David Herkt reviews A Queer Existence


‘The 27 young gay men in Mark Beehre’s square-format photographs look out upon us from a position of almost preternatural stillness. They might be the objects of our gaze as we examine them — the way they compose themselves, their dress, and their surroundings —but they also scrutinise us and our own assumptions. What do we bring to the encounter? Where do we sit?

‘Massey University has produced a landmark book, A Queer Existence: The lives of young gay men in Aotearoa New Zealand. It aims to document, in images and interviews, the experiences of a group of gay men who were born after the passage of the 1986 Homosexual Law Reform Act, which decriminalised sex between men.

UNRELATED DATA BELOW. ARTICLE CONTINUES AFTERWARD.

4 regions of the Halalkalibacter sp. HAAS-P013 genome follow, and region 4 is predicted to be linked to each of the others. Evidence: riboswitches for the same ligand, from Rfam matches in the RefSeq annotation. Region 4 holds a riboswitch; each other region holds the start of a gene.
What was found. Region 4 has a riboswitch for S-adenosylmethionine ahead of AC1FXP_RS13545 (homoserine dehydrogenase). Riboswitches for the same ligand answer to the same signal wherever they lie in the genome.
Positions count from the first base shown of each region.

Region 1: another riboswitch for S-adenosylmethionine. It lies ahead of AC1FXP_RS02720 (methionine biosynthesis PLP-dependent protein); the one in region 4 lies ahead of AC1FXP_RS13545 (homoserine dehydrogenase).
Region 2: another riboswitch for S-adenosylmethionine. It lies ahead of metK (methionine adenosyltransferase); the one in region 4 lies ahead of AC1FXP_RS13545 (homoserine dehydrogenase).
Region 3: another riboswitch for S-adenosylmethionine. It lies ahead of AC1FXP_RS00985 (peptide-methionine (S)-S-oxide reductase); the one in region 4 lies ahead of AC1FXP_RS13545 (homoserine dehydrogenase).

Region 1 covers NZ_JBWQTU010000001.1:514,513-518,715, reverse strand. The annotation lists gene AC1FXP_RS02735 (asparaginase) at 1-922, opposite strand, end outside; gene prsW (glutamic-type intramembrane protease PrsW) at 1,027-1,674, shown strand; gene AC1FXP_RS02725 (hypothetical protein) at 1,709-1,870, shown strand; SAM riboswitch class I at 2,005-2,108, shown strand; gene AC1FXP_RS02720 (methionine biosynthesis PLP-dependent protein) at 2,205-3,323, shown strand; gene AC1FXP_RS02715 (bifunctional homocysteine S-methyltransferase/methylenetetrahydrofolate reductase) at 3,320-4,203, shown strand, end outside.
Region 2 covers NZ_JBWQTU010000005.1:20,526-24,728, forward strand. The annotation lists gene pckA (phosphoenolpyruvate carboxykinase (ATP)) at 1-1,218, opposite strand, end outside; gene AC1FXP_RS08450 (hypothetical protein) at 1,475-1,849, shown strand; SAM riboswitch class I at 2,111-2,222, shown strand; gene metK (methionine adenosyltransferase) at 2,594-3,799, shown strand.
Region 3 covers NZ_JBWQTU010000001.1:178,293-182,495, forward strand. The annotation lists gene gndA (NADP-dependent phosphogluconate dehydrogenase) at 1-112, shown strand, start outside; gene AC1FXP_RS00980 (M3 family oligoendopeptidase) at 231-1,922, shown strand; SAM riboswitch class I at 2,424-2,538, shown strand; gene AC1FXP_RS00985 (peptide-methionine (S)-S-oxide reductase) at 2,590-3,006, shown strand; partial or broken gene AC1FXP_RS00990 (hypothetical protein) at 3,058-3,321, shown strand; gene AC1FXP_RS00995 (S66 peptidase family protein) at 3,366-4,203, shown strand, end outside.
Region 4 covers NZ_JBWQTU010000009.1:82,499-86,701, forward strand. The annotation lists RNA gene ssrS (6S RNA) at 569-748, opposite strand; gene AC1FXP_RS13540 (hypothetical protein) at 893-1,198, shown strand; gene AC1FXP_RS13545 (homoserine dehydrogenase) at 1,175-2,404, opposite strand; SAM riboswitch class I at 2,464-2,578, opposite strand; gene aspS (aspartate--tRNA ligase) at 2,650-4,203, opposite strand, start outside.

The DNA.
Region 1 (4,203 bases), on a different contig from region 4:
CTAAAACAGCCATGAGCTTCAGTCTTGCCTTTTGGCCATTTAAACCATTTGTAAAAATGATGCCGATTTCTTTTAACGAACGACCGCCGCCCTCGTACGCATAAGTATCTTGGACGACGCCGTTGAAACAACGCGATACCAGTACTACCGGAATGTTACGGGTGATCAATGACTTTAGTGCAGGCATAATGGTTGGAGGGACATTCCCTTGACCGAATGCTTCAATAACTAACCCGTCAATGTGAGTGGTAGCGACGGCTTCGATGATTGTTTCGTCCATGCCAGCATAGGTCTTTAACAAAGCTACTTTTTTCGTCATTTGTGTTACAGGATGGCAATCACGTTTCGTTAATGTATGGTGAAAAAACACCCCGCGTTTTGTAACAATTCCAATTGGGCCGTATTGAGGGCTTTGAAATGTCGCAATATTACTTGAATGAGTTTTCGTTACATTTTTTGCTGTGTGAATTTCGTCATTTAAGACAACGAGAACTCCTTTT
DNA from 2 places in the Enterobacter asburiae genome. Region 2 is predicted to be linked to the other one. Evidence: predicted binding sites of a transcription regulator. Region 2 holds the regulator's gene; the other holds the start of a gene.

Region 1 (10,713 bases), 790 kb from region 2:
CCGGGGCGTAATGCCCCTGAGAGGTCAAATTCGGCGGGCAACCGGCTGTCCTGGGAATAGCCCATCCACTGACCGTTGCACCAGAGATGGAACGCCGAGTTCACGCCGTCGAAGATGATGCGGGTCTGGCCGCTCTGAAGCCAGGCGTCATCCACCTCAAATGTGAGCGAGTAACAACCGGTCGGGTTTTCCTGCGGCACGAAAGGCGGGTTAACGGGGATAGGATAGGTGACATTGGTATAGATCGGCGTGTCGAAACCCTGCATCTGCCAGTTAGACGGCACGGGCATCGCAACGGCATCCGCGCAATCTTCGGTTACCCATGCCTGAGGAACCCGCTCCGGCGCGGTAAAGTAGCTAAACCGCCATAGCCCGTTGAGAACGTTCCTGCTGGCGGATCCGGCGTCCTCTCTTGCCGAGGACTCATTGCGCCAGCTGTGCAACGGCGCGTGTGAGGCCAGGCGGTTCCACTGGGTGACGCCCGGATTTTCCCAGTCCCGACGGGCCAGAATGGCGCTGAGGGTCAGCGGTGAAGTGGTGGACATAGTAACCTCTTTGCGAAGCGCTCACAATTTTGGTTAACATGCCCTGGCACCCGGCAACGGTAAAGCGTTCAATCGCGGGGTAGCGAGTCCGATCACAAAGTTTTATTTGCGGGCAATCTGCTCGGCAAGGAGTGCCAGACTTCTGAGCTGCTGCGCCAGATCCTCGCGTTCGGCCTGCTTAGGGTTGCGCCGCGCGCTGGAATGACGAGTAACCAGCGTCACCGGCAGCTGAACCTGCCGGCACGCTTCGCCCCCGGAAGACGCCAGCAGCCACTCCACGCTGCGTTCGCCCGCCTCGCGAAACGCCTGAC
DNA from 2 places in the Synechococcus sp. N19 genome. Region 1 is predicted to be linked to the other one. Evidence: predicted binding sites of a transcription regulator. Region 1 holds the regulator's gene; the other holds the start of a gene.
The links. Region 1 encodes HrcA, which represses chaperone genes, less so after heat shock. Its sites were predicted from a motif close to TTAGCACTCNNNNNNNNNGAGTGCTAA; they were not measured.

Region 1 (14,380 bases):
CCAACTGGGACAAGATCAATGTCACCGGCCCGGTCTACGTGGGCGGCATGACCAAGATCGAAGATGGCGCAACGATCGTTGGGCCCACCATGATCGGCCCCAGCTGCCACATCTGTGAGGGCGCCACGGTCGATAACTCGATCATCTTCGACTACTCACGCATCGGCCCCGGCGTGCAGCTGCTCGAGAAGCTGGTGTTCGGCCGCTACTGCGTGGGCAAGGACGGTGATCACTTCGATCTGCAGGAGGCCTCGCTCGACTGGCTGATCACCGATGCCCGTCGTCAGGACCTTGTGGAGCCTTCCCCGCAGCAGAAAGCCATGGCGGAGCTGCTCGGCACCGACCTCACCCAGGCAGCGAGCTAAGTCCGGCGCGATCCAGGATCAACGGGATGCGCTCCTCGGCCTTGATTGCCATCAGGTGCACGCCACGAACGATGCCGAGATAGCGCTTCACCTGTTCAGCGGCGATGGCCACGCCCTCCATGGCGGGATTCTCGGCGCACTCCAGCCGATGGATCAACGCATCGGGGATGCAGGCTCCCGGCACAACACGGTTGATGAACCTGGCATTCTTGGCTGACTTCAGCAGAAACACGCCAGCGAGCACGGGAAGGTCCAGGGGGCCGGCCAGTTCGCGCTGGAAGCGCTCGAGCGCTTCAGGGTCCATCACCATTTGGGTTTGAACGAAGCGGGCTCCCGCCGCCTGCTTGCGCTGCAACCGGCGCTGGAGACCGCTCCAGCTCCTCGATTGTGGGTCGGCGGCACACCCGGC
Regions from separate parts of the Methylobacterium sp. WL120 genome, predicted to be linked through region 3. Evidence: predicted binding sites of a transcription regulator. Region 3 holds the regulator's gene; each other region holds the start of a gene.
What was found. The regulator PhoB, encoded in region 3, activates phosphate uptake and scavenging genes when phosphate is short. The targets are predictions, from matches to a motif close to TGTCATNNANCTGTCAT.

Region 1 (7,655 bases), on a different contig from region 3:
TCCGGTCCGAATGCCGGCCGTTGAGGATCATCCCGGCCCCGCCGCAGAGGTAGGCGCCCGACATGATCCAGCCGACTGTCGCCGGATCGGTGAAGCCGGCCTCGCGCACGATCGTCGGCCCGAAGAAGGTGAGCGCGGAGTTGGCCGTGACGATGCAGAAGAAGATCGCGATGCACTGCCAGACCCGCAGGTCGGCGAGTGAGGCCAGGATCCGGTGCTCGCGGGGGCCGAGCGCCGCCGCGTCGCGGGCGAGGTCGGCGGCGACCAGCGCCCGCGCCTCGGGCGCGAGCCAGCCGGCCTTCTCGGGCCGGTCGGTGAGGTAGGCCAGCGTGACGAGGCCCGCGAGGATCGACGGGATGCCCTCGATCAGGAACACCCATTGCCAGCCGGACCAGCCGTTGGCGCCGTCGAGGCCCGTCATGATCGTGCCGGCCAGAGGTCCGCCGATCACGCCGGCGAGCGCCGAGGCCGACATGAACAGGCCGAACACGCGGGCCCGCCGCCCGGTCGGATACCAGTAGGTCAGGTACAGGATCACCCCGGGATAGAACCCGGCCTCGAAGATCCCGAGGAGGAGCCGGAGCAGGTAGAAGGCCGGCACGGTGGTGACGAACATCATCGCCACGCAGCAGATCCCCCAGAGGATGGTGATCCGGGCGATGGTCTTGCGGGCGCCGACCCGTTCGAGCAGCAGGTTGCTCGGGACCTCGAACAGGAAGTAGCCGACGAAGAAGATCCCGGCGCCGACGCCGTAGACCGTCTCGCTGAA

‘This was the end of a long process, painfully drawn out. Sexual expression between men had been illegal in New Zealand since 1893. England’s similar Sexual Offences Act, for example, had been repealed in 1967. The process of change in New Zealand was extremely socially divisive. Opposition was vocal and well-organised, and included churches and the Salvation Army. More than 800,000 New Zealanders allegedly signed a petition opposing legal changes but this was rejected by Parliament because of many irregularities including forged signatures. Social progress and the healing of rifts did not follow overnight. A Queer Existence provides ample evidence of breaks and fractures which still resound.’

Read the full review at Kete here.